Michelangelo Antonioni is one of the great visual artists of the cinema. The central and distinguishing strength of Antonioni's mature films, Seymour Chatman argues, is narration by a kind of visual minimalism, by an intense concentration on the sheer appearance of things and a rejection of explanatory dialogue. Though traditional audiences have balked at the "opacity" of Antonioni's films, it is precisely their rendered surface that is so eloquent once one learns to read it. Not despite, but through, their silences the films show a deep concern with the motives, perceptions and vicissitudes of the emotional life.
This study covers films not dealt with in any other book on the great director, including Il mistero di Obertwald (1980) and Identificazione di una donna (1982), which have not yet been seen in the U.S. Its coverage of the early documentaries and features, when Antonioni was forging his new and original stylistic "language," is especially full.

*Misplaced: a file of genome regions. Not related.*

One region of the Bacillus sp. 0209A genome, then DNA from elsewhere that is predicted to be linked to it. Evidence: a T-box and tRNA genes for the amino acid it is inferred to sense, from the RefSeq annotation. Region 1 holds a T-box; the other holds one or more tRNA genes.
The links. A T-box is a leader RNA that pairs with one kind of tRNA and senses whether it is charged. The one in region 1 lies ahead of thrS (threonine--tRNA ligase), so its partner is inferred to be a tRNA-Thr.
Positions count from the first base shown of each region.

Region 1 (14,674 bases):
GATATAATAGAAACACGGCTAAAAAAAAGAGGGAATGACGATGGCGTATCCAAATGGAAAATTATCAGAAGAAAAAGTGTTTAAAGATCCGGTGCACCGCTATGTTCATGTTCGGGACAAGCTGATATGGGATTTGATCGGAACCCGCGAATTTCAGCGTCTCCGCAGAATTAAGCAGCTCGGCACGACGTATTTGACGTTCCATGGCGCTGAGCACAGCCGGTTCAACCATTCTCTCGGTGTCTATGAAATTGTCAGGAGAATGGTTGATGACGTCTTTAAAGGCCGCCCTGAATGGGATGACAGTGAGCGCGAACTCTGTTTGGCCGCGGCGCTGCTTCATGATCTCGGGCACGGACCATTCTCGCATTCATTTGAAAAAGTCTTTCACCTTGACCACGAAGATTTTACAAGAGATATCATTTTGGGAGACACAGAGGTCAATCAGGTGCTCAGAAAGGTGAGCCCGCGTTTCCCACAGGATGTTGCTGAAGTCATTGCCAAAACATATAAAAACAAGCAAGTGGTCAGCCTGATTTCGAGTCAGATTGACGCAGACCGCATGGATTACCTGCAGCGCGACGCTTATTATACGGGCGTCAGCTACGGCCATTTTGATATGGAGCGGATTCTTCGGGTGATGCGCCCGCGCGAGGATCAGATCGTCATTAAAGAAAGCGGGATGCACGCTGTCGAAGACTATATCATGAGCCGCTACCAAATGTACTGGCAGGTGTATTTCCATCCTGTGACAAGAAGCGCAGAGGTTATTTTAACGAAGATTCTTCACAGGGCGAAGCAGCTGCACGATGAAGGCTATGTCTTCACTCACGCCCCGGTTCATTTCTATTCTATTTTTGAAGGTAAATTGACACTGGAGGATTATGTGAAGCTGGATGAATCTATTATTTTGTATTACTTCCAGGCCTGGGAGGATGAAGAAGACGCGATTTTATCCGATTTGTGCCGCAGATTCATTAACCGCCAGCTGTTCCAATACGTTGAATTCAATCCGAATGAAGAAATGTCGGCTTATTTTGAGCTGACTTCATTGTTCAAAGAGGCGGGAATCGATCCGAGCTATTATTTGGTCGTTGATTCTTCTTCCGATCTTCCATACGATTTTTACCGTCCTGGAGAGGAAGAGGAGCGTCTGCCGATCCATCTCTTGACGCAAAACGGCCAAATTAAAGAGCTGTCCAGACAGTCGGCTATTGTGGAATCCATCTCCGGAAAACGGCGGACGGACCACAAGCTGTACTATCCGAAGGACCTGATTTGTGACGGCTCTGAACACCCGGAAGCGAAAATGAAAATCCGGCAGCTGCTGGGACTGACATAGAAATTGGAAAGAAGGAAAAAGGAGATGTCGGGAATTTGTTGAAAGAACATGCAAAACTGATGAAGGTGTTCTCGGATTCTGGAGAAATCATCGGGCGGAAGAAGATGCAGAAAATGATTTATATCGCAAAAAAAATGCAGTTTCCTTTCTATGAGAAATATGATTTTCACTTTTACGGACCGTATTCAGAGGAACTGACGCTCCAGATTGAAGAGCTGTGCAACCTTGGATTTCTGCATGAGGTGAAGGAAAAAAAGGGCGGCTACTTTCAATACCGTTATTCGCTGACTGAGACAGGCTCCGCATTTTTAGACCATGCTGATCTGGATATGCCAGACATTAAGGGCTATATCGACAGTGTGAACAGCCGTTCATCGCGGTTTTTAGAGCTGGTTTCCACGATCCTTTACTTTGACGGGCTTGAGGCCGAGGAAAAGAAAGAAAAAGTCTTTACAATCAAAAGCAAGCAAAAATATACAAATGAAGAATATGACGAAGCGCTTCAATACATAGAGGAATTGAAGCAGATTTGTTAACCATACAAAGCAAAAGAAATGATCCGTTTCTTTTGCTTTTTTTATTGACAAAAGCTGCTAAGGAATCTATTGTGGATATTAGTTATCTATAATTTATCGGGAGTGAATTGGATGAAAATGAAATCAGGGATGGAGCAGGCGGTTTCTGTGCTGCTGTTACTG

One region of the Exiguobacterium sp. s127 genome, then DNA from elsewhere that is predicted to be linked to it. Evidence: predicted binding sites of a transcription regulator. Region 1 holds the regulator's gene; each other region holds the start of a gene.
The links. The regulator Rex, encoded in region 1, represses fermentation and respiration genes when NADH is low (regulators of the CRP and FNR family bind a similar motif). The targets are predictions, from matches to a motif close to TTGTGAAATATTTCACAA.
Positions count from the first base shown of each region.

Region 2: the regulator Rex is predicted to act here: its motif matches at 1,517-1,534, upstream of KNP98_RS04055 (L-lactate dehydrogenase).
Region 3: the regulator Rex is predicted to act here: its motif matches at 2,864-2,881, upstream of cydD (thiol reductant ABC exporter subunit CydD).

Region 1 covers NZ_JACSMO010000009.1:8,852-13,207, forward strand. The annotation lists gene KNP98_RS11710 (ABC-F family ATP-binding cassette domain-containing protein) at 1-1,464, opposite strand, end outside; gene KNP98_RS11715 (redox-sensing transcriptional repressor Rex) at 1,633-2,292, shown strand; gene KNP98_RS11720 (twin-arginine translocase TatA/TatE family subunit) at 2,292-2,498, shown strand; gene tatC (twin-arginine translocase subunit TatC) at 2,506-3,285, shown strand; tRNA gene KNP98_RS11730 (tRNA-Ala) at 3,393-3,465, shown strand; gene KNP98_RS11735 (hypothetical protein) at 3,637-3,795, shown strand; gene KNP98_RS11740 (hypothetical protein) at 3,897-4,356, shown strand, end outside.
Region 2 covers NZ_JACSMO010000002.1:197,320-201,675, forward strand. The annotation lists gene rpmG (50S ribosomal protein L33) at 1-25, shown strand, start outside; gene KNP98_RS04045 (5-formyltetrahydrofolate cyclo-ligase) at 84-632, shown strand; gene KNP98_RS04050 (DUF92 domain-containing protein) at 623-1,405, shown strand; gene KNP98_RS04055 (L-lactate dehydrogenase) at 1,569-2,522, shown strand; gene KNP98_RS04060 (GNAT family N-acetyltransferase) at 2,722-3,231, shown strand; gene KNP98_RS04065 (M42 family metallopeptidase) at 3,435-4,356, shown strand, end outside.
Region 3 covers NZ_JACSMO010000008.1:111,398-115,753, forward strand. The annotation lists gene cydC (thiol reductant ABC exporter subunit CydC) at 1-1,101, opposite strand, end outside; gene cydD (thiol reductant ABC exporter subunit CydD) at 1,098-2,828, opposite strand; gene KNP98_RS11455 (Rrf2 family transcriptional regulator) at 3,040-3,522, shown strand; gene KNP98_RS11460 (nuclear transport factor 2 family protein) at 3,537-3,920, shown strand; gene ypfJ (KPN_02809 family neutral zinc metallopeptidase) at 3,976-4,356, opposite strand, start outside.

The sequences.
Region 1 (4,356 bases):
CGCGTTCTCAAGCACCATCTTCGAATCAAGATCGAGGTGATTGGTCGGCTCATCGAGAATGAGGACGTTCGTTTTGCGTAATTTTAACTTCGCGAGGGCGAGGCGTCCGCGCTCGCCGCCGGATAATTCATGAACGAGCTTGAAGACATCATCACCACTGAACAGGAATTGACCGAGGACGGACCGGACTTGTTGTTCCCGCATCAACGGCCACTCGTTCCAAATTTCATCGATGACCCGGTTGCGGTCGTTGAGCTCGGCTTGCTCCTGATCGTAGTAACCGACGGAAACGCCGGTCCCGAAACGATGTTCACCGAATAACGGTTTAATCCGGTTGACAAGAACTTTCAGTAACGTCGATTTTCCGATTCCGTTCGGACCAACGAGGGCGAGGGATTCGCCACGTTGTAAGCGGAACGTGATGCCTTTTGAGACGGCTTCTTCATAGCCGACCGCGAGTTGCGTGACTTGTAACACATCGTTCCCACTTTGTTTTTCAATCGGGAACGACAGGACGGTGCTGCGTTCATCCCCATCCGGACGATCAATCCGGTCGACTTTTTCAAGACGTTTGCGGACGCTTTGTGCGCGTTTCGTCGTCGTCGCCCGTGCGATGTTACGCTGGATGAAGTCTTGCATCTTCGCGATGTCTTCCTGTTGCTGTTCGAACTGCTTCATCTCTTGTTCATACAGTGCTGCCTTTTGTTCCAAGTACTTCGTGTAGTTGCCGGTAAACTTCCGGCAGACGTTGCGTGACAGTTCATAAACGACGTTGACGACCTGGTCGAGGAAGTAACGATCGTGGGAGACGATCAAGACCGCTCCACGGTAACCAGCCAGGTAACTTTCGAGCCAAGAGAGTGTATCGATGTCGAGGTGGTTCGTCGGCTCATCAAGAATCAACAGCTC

In a free-ranging analysis of the evolution of Antonioni's style that quotes liberally from Antonioni's own highly articulate writings and interviews, Chatman shows how difficult it was for the filmmaker to liberate his art from the conventional means of rendering narrative, especially dialogue, conventional sound effects, and commentative music. From his first efforts to his triumphant achievements in the tetralogy of L'avventura, L'eclisse, and Il deserto rosso, Antonioni's acute sensibility struggled to achieve the mastery that has won him a secure place in film history.
Chatman's study is the only complete account of Antonioni's work available in English. Its novel visual approach to the films while attract not only film scholars but also readers interested in painting and architecture—both important elements of Antonioni's work.